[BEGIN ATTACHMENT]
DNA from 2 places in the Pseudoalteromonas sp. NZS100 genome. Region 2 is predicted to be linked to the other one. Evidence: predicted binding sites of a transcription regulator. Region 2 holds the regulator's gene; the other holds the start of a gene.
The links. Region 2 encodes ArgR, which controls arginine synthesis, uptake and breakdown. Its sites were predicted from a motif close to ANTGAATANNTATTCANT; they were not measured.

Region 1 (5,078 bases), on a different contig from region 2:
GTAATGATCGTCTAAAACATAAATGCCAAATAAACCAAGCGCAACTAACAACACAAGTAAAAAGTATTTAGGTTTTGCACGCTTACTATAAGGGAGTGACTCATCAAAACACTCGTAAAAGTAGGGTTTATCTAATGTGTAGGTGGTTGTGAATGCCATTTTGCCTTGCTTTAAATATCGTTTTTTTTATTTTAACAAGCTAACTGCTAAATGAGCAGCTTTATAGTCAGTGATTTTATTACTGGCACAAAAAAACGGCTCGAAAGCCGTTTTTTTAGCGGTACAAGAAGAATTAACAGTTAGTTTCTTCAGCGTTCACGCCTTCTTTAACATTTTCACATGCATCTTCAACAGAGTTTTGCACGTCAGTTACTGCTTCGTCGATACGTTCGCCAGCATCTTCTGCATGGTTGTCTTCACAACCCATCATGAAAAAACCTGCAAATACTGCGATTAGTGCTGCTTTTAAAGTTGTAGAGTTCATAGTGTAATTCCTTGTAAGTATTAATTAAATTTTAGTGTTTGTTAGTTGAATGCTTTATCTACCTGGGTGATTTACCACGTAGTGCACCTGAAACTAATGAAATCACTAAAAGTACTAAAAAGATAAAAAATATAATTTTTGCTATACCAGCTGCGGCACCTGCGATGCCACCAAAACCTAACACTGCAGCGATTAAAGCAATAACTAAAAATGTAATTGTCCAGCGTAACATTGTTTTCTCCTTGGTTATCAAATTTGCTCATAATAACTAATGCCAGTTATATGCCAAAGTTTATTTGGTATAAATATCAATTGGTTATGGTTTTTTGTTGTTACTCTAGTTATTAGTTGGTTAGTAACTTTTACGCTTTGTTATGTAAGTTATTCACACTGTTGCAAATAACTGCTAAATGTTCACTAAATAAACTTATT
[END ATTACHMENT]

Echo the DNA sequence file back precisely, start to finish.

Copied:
DNA from 2 places in the Pseudoalteromonas sp. NZS100 genome. Region 2 is predicted to be linked to the other one. Evidence: predicted binding sites of a transcription regulator. Region 2 holds the regulator's gene; the other holds the start of a gene.
The links. Region 2 encodes ArgR, which controls arginine synthesis, uptake and breakdown. Its sites were predicted from a motif close to ANTGAATANNTATTCANT; they were not measured.

Region 1 (5,078 bases), on a different contig from region 2:
GTAATGATCGTCTAAAACATAAATGCCAAATAAACCAAGCGCAACTAACAACACAAGTAAAAAGTATTTAGGTTTTGCACGCTTACTATAAGGGAGTGACTCATCAAAACACTCGTAAAAGTAGGGTTTATCTAATGTGTAGGTGGTTGTGAATGCCATTTTGCCTTGCTTTAAATATCGTTTTTTTTATTTTAACAAGCTAACTGCTAAATGAGCAGCTTTATAGTCAGTGATTTTATTACTGGCACAAAAAAACGGCTCGAAAGCCGTTTTTTTAGCGGTACAAGAAGAATTAACAGTTAGTTTCTTCAGCGTTCACGCCTTCTTTAACATTTTCACATGCATCTTCAACAGAGTTTTGCACGTCAGTTACTGCTTCGTCGATACGTTCGCCAGCATCTTCTGCATGGTTGTCTTCACAACCCATCATGAAAAAACCTGCAAATACTGCGATTAGTGCTGCTTTTAAAGTTGTAGAGTTCATAGTGTAATTCCTTGTAAGTATTAATTAAATTTTAGTGTTTGTTAGTTGAATGCTTTATCTACCTGGGTGATTTACCACGTAGTGCACCTGAAACTAATGAAATCACTAAAAGTACTAAAAAGATAAAAAATATAATTTTTGCTATACCAGCTGCGGCACCTGCGATGCCACCAAAACCTAACACTGCAGCGATTAAAGCAATAACTAAAAATGTAATTGTCCAGCGTAACATTGTTTTCTCCTTGGTTATCAAATTTGCTCATAATAACTAATGCCAGTTATATGCCAAAGTTTATTTGGTATAAATATCAATTGGTTATGGTTTTTTGTTGTTACTCTAGTTATTAGTTGGTTAGTAACTTTTACGCTTTGTTATGTAAGTTATTCACACTGTTGCAAATAACTGCTAAATGTTCACTAAATAAACTTATT